Albert Einstein? Ernest Kinoy? Gotthold Ephraim Lessing? James L. Christian? George F. Simmons? Apocryphal?

Dear Quote Investigator: Comprehending a subject requires more than memorizing a set of facts and formulas. The famous physicist Albert Einstein supposedly made the following pertinent remark:

Any fool can know. The point is to understand.

I am skeptical of this attribution because I have been unable to find a citation. Would you please explore the provenance of this remark?

Quote Investigator: There is no substantive evidence that Albert Einstein wrote or spoke this statement. It is not listed in the comprehensive reference “The Ultimate Quotable Einstein” from Princeton University Press. 1

In 1973 the NBC television network broadcast a program titled “Dr. Einstein Before Lunch” featuring a fictional version of Albert Einstein. 2 During the drama a supernatural being visited Einstein shortly before his death. The visitor offered to give Einstein an equation representing the breakthrough theory in physics that Einstein had been attempting to discover for many years. Einstein asked about the mathematical and experimental underpinnings for the derivation of the equation, but the visitor did not provide any scientific justification; instead, the visitor said “I can make you know!” The Einstein character rejected the offer.

An excerpt of the television script by Ernest Kinoy appeared in the 1990 textbook “Philosophy: An Introduction to The Art of Wondering” by James L. Christian. Ellipses occurred in the reprinted script. Boldface added to excerpts by QI: 3

EINSTEIN: No thank you.

VISITOR: But Doctor . . . I offer you what you have been searching for for thirty years. I offer you the . . . the answer of your soul’s question. I offer you the . . . confirmation of your faith.

EINSTEIN: Any fool can KNOW! The point is . . . to understand! To follow the thought . . . to build a structure of theory and mathematics which is . . . True! That is science . . .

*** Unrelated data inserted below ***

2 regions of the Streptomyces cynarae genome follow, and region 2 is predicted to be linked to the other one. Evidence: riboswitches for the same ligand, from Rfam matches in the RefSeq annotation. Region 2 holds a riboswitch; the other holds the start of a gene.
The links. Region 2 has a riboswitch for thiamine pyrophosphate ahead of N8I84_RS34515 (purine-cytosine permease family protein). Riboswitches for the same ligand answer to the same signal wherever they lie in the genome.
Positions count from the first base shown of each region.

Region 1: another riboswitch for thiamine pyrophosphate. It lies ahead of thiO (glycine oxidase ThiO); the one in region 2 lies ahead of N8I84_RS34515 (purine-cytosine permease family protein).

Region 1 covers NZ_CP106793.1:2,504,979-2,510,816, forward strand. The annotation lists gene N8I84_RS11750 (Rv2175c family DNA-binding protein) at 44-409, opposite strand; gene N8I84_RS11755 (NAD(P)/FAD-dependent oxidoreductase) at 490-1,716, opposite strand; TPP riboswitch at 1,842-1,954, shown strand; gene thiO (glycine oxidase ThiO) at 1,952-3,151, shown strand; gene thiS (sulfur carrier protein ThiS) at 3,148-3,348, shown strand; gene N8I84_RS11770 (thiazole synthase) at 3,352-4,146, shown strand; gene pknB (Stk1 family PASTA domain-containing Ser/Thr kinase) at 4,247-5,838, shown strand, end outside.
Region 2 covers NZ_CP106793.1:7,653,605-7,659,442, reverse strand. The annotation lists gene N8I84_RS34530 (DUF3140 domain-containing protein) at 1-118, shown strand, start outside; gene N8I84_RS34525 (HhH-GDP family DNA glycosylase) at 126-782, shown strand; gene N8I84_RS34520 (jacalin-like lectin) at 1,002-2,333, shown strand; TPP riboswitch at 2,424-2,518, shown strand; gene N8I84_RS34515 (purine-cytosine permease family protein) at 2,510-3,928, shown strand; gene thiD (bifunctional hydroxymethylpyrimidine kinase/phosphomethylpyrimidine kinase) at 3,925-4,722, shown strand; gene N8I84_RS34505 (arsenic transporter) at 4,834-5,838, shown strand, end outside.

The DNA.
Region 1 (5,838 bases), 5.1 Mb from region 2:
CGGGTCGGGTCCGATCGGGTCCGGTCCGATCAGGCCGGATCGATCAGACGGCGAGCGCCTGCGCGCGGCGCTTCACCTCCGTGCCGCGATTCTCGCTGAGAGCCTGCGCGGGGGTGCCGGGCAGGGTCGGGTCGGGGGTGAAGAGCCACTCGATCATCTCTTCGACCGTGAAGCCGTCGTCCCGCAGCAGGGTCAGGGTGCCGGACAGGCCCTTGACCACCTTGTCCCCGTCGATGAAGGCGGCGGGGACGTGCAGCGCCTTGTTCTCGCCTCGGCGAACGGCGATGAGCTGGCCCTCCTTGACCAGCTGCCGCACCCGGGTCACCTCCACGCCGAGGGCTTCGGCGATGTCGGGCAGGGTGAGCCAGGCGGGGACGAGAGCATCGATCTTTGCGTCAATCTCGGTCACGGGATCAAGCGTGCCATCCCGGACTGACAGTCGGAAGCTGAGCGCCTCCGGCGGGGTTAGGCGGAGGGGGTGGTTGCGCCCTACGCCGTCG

QI believes that the quotation originated with Ernest Kinoy who penned the line for a fictional Einstein within a drama televised in 1973.

James L. Christian published several editions of “Philosophy: An Introduction to The Art of Wondering”. The script excerpt containing the quotation first appeared in the fifth edition in 1990; it did not appear the fourth edition in 1986. 4

Thanks to top German quotation expert Gerald Krieghofer who located the crucial 1990 citation containing the script excerpt. His article in German is available here.

Below are additional selected citations in chronological order.

Continue reading Any Fool Can Know. The Point Is To Understand

Notes:

  1. 2010, The Ultimate Quotable Einstein, Edited by Alice Calaprice, (The quotation is absent), Princeton University Press, Princeton, New Jersey. (Verified with hardcopy)
  2. 1973 May 21, New York Times, TV: Father of Relativity by Howard Thompson, (This article describes the NBC program, but does not contain the quotation), Quote Page 67, New York. (ProQuest)
  3. 1990, Philosophy: An Introduction to The Art of Wondering by James L. Christian (Rancho Santiago College, Santa Ana, California), Fifth Edition, Chapter 1-2: The Spirit of Philosophy, Quote Page 34, Holt, Rinehart and Winston, Fort Worth, Texas. (Verified with scans)
  4. 1986, Philosophy: An Introduction to The Art of Wondering by James L. Christian (Rancho Santiago College, Santa Ana, California), Fourth Edition, (The quotation is absent), Holt, Rinehart and Winston, New York. (Verified with scans)

The Search for Truth Is More Precious Than Its Possession

Albert Einstein? Gotthold Ephraim Lessing? Alexander Grant? J. A. Turner? Apocryphal?

Dear Quote Investigator: The pursuit of truth is fascinating and energizing while the actual attainment of truth may feel anticlimactic. Here are four instances from a family of sayings:

(1) The search for truth is more precious than its possession
(2) The search for truth is more precious than truth itself
(3) The pursuit of truth is more valuable than the attainment of truth
(4) The pursuit of an object is more pleasurable than its possession

This saying has been attributed to the famous physicist Albert Einstein and the prominent German philosopher Gotthold Ephraim Lessing. Would you please explore this topic?

Quote Investigator: In 1778 Gotthold Ephraim Lessing published “Eine Duplik” which contained a passage discussing the struggle to attain the truth. Below is a translation of Lessing’s remarks from German into English published in 1866 by E. P. Evans. QI believes that the family of sayings under examination were derived from Lessing’s viewpoint. Boldface added to excerpt by QI: 1

The worth of man lies not in the truth which he possesses, or believes that he possesses, but in the honest endeavor which he puts forth to secure that truth; for not by the possession of, but by the search after, truth, are his powers enlarged, wherein, alone, consists his ever-increasing perfection. Possession fosters content, indolence, and pride.